appliances. Enormous resources were also invested in the problem-plagued Newton divisionbased on John Sculley's unrealistic market forecastsUltimately, all of this proved toolittle-too-late for Apple as their market share and stock prices continued to slide Apple saw the Apple II series as too expensive to produce, while taking away sales from the low end Macintosh. In 1990, Apple released the Macintosh LC with a single expansion slot for the Apple IIe Card to migrate Apple II users to the Macintosh platform.[47] Apple stopped selling the Apple IIe in 1993. Microsoft continued to gain market share with Windows, focusing on delivering software to cheap commodity personal computers while Apple was delivering a richly engineered, but expensive, experience. Apple relied on high profit margins and never developed a clear response. Instead they sued Microsoft for using a graphical user interface similar to the Apple Lisa in Apple Computer, Inc. v. Microsoft Corporation. The lawsuit dragged on for years before it was finally dismissed. At the same time, a series of major product flops and missed deadlines sullied Apple's reputation, and Sculley was replaced by Michael Spindler.

19941997: Attempts at reinvention

The Newton was Apple's first foray into the PDA markets, as well as one of the first in the industry. Despite being a financial flop at the time of its release, it helped pave the way for the Palm Pilot and Apple's owniPhone and iPad in the future. By the early 1990s, Apple was developing alternative platforms to the Macintosh, such as theA/UX. Apple had also begun to experiment in providing a Mac-only online portal which they calledeWorld, developed in collaboration with America Online and designed as a Mac-friendly alternative to other online services such as CompuServe. The Macintosh platform was itself becoming outdated because it was not built for multitasking, and several important software routines were programmed directly into the hardware. In addition, Apple was facing competition from OS/2 andUNIX vendors like Sun Microsystems. The Macintosh would need to be replaced by a new platform, or reworked to run on more powerful hardware.[51] In 1994, Apple allied with IBM and Motorola in the AIM alliance. The goal was to create a new computing platform (the PowerPC Reference Platform), which would use IBM and Motorola hardware coupled with Apple's software. The AIM alliance hoped that PReP's performance and Apple's software would leave the PC far behind, thus countering Microsoft. The same year,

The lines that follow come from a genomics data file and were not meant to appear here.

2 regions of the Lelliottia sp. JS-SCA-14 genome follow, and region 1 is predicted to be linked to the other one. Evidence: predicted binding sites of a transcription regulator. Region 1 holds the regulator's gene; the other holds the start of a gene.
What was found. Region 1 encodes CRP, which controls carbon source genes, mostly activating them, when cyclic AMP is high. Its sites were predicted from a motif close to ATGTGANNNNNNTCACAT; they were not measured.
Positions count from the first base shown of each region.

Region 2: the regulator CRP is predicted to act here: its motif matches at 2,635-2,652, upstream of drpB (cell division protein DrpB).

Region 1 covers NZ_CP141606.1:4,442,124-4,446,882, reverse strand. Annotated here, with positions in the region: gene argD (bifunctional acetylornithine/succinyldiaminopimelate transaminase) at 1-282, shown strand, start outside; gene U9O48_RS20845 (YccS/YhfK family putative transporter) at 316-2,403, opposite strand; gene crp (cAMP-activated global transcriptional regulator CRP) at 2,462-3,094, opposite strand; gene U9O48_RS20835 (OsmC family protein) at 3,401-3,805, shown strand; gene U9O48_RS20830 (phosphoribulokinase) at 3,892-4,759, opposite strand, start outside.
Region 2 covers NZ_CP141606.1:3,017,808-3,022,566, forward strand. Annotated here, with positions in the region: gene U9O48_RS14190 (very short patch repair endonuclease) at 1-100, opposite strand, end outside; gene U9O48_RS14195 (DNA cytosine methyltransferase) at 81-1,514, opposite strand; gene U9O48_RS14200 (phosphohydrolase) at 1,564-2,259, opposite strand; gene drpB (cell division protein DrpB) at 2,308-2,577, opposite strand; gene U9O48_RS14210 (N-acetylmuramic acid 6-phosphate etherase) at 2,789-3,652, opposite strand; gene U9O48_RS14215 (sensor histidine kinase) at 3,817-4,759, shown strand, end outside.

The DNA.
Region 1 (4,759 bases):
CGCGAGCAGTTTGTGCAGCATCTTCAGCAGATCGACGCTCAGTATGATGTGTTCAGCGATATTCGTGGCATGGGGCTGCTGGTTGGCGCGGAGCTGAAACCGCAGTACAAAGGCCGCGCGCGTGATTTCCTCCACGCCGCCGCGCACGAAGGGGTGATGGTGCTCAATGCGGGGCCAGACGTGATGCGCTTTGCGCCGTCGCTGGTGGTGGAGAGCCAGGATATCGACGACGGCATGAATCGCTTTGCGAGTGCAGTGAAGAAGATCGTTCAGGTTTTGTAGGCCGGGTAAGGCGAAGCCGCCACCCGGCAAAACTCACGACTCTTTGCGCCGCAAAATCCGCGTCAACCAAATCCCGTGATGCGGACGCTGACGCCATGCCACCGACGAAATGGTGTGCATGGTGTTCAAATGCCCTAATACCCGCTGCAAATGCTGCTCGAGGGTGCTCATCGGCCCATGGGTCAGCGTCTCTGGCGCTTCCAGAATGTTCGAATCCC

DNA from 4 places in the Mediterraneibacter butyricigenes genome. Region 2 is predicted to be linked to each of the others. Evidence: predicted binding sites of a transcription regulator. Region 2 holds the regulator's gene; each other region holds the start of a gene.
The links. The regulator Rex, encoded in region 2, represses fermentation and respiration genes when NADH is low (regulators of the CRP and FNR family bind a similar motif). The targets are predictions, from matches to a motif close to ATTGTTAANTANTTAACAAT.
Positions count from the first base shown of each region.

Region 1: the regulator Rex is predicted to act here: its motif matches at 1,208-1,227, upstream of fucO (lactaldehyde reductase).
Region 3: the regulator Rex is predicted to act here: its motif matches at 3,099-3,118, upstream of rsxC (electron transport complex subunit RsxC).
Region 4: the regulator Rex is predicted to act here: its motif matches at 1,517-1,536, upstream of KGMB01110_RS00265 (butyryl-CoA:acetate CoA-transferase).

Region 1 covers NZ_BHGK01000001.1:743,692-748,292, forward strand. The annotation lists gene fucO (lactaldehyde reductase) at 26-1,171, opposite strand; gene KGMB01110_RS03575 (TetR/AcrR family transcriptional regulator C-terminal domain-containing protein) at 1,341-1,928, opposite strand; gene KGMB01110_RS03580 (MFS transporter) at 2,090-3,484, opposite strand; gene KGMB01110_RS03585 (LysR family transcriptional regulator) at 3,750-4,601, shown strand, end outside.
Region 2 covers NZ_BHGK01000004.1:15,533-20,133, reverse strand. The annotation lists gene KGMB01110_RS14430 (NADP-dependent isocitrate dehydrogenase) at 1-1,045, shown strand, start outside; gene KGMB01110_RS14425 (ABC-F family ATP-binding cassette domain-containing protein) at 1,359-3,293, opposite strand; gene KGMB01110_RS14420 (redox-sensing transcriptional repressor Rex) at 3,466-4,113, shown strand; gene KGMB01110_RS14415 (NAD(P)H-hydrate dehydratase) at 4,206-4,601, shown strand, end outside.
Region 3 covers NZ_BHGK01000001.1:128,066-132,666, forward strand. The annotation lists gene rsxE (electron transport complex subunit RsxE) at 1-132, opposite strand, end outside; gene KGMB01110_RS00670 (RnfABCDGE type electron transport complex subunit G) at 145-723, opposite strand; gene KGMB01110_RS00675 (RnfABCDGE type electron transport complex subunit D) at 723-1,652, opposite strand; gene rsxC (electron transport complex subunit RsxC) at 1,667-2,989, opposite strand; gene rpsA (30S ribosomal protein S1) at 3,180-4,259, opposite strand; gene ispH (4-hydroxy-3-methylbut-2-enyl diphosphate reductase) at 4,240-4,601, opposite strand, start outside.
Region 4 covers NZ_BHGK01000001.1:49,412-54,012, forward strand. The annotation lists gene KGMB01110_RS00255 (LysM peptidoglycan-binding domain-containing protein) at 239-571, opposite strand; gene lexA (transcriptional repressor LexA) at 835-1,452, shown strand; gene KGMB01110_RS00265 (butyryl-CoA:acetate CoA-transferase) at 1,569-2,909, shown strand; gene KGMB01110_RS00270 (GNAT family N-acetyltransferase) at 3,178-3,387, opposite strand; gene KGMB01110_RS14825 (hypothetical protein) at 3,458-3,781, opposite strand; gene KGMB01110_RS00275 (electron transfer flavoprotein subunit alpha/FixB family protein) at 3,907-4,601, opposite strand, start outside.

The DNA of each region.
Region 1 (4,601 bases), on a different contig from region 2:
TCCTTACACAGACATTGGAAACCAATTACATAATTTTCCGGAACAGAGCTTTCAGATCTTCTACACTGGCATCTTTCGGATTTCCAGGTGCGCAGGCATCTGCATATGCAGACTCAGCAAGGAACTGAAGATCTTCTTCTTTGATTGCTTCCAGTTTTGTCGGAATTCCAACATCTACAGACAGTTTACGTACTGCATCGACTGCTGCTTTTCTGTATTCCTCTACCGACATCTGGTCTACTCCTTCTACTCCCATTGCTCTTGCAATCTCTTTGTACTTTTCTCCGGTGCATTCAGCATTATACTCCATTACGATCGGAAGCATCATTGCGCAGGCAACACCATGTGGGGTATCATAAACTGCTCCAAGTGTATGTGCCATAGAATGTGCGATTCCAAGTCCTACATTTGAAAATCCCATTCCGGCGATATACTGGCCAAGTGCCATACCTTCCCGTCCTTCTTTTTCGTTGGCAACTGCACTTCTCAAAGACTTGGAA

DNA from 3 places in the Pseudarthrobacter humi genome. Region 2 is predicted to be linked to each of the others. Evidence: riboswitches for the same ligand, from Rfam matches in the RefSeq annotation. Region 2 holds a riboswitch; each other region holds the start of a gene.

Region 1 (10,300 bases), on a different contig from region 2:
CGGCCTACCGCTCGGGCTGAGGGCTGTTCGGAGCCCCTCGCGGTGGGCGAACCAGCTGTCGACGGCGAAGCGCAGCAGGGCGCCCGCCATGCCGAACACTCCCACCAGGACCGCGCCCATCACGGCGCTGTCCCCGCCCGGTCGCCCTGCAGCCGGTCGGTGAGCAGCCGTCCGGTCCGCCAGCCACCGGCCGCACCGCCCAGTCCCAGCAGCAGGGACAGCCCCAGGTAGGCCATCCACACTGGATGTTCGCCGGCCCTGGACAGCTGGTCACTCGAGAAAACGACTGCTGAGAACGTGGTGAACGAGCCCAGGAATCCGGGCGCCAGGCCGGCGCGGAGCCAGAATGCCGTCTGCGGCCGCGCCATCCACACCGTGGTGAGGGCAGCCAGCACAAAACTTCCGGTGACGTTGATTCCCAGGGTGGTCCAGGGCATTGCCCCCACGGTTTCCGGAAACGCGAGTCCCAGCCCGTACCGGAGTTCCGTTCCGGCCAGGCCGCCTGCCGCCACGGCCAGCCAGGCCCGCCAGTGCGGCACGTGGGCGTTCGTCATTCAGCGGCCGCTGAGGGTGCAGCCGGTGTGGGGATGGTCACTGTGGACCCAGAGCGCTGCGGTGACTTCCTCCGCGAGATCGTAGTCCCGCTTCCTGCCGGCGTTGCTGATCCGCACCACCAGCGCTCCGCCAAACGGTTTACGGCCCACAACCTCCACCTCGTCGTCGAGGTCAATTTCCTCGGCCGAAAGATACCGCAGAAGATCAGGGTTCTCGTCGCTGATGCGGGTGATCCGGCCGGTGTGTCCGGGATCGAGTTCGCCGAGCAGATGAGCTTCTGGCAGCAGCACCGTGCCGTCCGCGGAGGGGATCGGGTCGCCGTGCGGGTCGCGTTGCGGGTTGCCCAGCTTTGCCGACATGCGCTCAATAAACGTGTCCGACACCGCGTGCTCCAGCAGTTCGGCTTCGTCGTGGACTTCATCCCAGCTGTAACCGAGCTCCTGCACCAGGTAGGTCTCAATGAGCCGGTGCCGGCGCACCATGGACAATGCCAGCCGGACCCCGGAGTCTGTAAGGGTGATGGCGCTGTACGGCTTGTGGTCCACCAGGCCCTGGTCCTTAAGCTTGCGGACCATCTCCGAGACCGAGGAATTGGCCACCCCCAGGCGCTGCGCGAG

Apple introduced the Power Macintosh, the first of many Apple computers to use IBM's PowerPCprocessor. In 1996, Michael Spindler was replaced by Gil Amelio as CEO. Gil Amelio made many changes at Apple, including extensive layoffs. After multiple failed attempts to improve Mac OS, first with the Taligent project, then later with Copland and Gershwin, Amelio chose to purchase NeXT and its NeXTSTEP operating system, bringing Steve Jobs back to Apple as an advisor. On July 9, 1997, Gil Amelio was ousted by the board of directors after overseeing a three-year record-low stock price and crippling financial losses. Jobs became the interim CEO and began restructuring the company's product line. At the 1997 Macworld Expo, Steve Jobs announced that Apple would join Microsoft to release new versions of Microsoft Office for the Macintosh, and that Microsoft made a $150 million investment in non-voting Apple stock. On November 10, 1997, Apple introduced the Apple Online Store, tied to a new build-to-order manufacturing strategy.